Skip to: Content
Skip to: Site Navigation
Skip to: Search

How long can executions be delayed?

The Supreme Court denied the appeal of a Florida inmate on death row for 32 years.

(Page 2 of 2)

In the 1990s, a British appeals court decided that in cases involving Caribbean Commonwealth countries, any execution delayed beyond five years was too long, according to Mr. Dieter. At that point, death sentences should be reduced to life sentences, the court held.

Skip to next paragraph

But Dieter says the high court is unlikely to follow such an approach. "The death penalty is on a collision course with our Constitution," he says.

Much of the problem is of the Supreme Court's own making, argues Kent Scheidegger, a death penalty expert at the Criminal Justice Legal Foundation in Sacramento, Calif. He says that Breyer concludes in his statement that flawed trial procedures are responsible for the delays in the Thompson case, not Thompson himself.

But Breyer is telling only part of the story, Mr. Scheidegger says. "The first trial was defective only because after the trial, the Supreme Court invented a new rule [for capital cases] out of whole cloth," Scheidegger says. "His trial was valid under the rules in effect at the time."

Scheidegger adds: "One of the big problems with a lot of these old cases is that for a number of years, the Supreme Court was making it up as they went along, so there had to be multiple trials of the same case. That certainly isn't the state's fault."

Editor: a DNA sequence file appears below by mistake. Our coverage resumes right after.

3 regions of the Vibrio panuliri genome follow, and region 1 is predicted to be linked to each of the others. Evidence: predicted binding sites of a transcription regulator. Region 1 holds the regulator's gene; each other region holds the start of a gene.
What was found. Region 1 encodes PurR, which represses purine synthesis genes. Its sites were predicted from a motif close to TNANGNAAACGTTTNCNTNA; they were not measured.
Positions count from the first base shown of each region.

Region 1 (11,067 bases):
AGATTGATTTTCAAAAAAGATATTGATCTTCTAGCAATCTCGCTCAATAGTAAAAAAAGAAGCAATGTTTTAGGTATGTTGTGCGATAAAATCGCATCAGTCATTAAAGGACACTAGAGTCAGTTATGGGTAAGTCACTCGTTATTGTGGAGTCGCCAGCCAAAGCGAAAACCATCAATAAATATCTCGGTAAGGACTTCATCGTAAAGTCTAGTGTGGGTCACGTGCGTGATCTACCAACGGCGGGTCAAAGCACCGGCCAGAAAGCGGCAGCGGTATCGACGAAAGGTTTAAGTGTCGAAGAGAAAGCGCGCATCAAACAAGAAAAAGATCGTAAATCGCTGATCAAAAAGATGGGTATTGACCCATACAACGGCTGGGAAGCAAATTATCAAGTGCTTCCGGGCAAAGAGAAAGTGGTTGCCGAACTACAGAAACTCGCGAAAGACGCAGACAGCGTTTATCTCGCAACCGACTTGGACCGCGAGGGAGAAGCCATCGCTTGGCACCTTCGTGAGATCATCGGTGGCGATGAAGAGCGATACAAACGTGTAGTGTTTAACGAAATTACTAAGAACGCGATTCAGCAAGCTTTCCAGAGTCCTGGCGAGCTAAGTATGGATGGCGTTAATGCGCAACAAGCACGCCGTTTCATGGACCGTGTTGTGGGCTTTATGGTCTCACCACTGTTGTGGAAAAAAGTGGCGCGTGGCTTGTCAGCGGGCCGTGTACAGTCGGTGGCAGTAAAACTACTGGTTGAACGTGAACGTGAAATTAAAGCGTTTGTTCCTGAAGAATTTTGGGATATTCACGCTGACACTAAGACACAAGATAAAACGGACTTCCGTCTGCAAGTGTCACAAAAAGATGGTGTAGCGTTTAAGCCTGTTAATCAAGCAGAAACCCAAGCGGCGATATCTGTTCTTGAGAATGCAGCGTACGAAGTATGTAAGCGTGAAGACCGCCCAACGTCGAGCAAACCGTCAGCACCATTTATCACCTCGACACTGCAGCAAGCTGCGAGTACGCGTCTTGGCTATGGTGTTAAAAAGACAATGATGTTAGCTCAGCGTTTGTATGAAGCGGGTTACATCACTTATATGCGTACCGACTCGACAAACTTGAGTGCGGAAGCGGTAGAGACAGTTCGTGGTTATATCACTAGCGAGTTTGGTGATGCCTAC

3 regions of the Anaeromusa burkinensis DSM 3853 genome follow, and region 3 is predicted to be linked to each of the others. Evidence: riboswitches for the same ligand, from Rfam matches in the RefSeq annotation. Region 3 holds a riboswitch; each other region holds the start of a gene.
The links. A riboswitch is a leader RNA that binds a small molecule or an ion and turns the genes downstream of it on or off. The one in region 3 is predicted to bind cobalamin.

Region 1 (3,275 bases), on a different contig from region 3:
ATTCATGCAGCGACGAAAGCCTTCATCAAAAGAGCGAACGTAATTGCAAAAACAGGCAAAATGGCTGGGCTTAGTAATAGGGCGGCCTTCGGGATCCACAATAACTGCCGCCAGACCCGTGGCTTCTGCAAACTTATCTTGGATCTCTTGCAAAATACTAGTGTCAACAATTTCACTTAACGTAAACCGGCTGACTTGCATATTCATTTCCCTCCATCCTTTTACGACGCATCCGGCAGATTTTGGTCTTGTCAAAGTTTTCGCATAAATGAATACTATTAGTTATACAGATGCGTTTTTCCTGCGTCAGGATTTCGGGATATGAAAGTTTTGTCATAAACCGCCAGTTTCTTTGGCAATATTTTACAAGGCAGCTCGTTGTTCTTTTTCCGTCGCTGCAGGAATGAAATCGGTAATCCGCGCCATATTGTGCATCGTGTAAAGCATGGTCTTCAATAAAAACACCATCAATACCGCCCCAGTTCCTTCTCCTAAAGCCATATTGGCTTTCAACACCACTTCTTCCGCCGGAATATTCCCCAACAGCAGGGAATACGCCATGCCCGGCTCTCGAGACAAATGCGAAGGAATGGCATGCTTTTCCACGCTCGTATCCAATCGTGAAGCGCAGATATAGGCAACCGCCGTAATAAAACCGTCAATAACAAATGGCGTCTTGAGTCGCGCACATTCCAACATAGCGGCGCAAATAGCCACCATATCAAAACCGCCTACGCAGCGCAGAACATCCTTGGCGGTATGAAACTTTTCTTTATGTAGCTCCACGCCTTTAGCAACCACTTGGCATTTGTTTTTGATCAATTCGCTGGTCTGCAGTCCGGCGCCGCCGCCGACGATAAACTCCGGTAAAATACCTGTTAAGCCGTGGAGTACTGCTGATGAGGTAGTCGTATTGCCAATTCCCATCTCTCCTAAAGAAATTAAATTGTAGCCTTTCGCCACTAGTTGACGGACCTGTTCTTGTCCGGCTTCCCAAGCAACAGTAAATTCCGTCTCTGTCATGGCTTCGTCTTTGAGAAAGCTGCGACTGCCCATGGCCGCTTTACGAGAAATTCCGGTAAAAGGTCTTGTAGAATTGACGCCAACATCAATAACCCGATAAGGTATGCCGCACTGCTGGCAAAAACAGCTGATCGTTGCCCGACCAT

Stevens says that executions postponed for 20 or 30 years undercut the stated public purposes of having capital punishment – retribution and deterrence. "A punishment of death after significant delay is so totally without penological justification that it results in the gratuitous infliction of suffering," he said in his statement.

He added, "Our experience during the past three decades has demonstrated that delays in state-sponsored killings are inescapable and that executing defendants after such delays is unacceptably cruel."

Thomas criticized Stevens for refusing to confront the "gruesome nature of the crimes" committed by Thompson and others on death row.

Thompson and another man, Rocco Surace, beat, sexually abused, and tortured a young woman to death in a Miami motel room in 1976. They did it in front of a witness.

There is no doubt that both men participated in the crime. The only issue in Thompson's appeal was the sentence – whether he should spend the rest of his life in prison or be put to death.

Thomas said three different juries returned a death sentence. Thompson's capital sentence has been reviewed by judges 17 times, he added. "It is the crime – and not the punishment imposed by the jury or the delay in [Thompson's] execution – that was unacceptably cruel," he wrote.

Breyer disagreed. "It is the punishment, not the gruesome nature of the crime, which is at issue," he countered.